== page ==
Two innocent men are wrongly convicted of murder and sentenced to death. The fiance of one of them convinces a police detective of their innocence, and together they try to find the real ... See full summary »
Journalist Steve O'Malley wants to write a biography of a national hero who died when his car ran off a bridge. Steve receives conflicting reports and tales that make him question what the truth about the hero is.
Alexander Graham Bell falls in love with deaf girl Mabel Hubbard while teaching the deaf and trying to invent means for telegraphing the human voice. She urges him to put off thoughts of marriage until his experiments are complete. He invents the telephone, marries and becomes rich and famous, though his happiness is threatened when a rival company sets out to ruin him.Written by
Ed Stephan <firstname.lastname@example.org>
This film has a unique place in movie history. The Story of Alexander Graham Bell not only gave Don Ameche his signature role, but Ameche's very name entered the English slang. Still today, a telephone is sometimes referred to as an "ameche."
Bell was a Scottish immigrant who came by way of Canada to the Boston area. At the time the film opens, Don Ameche is a teacher of deaf children. He's also employed as a private tutor to one particular child, Bobs Watson who is Gene Lockhart's son. There scenes have a particular poignancy.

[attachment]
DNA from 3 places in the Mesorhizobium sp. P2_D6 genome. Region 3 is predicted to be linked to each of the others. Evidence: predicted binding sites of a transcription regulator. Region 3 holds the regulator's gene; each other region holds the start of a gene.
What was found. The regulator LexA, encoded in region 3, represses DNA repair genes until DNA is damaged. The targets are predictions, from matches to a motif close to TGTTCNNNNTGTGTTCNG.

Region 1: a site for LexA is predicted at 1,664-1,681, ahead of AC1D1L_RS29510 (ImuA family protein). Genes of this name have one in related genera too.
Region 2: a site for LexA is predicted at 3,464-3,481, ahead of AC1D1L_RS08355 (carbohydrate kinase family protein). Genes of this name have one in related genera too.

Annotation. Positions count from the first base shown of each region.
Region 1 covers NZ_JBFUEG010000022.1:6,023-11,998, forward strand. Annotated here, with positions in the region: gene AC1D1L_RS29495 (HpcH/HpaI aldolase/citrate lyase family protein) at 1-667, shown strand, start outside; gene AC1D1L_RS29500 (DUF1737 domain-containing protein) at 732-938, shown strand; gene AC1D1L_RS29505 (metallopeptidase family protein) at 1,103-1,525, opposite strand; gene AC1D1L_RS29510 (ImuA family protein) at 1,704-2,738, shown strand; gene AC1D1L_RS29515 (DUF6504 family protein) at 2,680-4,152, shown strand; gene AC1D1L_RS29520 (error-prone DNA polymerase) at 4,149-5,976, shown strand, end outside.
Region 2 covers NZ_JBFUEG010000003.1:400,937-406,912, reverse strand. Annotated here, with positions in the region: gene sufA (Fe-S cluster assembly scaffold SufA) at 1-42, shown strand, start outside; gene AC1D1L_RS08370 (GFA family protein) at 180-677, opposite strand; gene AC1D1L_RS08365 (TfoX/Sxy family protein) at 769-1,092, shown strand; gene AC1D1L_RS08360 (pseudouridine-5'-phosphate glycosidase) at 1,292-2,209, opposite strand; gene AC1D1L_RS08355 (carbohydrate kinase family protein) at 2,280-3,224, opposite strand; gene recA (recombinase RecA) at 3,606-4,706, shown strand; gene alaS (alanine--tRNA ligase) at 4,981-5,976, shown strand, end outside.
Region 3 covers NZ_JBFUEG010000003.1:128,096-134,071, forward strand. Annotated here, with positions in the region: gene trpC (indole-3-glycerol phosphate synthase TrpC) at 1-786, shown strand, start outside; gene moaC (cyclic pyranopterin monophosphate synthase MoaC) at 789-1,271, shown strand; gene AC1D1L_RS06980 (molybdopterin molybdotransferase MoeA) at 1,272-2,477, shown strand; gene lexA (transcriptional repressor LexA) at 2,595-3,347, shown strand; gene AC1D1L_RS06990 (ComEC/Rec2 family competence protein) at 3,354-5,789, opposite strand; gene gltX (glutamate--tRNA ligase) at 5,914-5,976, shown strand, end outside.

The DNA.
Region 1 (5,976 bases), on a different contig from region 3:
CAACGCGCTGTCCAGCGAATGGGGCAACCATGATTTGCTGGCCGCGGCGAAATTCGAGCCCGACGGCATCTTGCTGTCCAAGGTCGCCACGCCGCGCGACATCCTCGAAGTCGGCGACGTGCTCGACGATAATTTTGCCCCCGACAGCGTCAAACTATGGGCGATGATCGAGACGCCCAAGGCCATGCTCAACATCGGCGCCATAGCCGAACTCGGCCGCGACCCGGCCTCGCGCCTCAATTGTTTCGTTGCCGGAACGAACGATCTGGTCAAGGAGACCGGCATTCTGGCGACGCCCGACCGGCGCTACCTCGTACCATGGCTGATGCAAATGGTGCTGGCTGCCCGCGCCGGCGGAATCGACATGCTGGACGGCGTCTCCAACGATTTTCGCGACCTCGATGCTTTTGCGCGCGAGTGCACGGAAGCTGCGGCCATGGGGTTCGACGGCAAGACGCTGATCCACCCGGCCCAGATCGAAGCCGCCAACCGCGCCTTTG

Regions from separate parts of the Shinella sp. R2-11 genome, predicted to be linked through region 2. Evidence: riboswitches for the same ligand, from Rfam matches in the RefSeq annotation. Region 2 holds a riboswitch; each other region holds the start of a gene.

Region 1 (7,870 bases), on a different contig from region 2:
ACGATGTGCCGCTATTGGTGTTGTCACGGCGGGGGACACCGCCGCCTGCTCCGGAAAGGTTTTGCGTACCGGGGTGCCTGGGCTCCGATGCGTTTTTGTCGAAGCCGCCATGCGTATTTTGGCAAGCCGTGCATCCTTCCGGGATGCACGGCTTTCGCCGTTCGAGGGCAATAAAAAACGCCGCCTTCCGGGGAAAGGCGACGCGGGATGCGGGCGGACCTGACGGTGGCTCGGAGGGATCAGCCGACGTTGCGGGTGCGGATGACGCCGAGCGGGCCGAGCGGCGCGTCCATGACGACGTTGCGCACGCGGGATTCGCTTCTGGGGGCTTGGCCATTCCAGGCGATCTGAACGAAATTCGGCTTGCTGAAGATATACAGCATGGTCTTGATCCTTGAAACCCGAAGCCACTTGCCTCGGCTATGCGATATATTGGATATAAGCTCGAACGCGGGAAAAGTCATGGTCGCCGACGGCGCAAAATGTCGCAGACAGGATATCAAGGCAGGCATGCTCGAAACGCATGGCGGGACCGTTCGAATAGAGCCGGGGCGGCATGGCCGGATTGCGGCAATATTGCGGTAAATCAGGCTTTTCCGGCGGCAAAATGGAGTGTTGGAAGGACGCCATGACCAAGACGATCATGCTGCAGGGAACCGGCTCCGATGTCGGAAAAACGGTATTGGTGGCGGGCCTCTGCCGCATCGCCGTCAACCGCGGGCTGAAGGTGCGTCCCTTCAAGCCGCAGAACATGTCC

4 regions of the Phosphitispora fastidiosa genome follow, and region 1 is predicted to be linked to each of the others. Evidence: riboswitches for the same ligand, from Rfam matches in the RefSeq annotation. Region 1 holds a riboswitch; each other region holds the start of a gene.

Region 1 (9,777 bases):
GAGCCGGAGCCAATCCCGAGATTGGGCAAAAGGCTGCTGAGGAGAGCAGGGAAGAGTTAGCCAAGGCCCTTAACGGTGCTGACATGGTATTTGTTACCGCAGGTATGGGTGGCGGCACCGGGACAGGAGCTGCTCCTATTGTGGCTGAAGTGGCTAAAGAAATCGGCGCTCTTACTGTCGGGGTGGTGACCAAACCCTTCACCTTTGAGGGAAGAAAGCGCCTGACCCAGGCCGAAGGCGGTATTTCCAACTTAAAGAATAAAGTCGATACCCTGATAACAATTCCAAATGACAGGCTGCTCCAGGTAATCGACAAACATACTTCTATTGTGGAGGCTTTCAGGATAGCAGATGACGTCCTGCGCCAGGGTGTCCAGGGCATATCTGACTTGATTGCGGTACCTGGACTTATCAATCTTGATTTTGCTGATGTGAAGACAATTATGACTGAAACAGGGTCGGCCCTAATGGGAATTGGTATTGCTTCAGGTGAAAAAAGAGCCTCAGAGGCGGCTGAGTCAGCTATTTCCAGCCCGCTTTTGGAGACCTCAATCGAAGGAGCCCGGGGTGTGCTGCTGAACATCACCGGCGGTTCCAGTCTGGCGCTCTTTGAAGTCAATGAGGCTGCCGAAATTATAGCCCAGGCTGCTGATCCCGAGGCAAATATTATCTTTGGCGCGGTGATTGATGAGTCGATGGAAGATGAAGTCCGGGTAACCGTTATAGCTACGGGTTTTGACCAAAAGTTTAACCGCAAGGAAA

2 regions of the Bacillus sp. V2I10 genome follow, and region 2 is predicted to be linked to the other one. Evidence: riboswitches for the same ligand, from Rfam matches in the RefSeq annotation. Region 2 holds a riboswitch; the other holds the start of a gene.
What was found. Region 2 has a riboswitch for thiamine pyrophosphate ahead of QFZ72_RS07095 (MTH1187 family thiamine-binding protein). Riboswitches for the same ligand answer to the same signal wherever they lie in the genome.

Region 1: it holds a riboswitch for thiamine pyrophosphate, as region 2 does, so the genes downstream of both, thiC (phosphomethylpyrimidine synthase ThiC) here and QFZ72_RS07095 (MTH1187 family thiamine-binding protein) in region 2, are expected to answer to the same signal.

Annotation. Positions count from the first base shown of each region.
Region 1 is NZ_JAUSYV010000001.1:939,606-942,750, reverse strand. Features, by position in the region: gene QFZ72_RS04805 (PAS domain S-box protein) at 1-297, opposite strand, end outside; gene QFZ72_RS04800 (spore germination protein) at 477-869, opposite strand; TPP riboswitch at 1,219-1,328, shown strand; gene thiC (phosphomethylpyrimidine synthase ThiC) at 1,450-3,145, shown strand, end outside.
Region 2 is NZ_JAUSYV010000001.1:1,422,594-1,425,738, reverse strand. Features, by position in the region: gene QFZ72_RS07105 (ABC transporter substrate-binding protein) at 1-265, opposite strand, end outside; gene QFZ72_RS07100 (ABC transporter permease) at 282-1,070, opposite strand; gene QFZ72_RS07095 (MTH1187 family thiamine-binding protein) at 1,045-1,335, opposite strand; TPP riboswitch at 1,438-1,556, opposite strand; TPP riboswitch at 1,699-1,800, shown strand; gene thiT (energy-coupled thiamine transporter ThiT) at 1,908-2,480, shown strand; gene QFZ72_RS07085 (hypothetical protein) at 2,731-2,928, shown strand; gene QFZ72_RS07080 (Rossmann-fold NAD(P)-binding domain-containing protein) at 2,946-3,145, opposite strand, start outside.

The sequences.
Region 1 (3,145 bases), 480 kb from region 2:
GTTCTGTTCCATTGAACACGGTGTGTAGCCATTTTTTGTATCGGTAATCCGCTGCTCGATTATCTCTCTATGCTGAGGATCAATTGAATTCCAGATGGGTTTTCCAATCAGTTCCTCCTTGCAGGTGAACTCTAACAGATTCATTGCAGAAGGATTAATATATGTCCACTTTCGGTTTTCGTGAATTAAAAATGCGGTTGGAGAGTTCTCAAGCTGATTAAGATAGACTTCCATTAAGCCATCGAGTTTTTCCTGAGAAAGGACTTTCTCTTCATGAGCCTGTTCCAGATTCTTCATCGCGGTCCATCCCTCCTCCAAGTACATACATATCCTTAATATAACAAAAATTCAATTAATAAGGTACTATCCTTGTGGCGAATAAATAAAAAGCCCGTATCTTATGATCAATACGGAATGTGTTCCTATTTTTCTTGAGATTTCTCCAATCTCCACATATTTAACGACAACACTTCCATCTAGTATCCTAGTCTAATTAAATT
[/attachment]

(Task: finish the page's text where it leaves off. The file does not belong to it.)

Ameche also woos and wins Loretta Young, a deaf woman who is the son of prominent businessman, Charles Coburn, who later backs him in his scientific work and business ventures.
As you can imagine living in a world with a whole lot of silent people and a natural scientific bent made him curious about sound. In inventing the telephone, Bell sought to break the sound barrier which was then limited by how loud the loudest person could shout.
The famous scene with assistant Henry Fonda when Bell's own voice goes over a wire for the first time is there. And his later patent struggles are also well documented.
But it is Don Ameche's sincere and straightforward interpretation of Alexander Graham Bell that makes this film memorable. And he's matched every step of the way by Loretta Young as his wife. Ms. Young by the way got to be in this film with all three of her sisters, playing her sisters, a rare treat.
Given Bell's lifelong interest in the deaf, I'm sure that today with the invention of TTY lines to help deaf people communicate by phone, he'd be doubly proud of what he had accomplished.
A good film and a great tribute to a great scientific and humanitarian individual.
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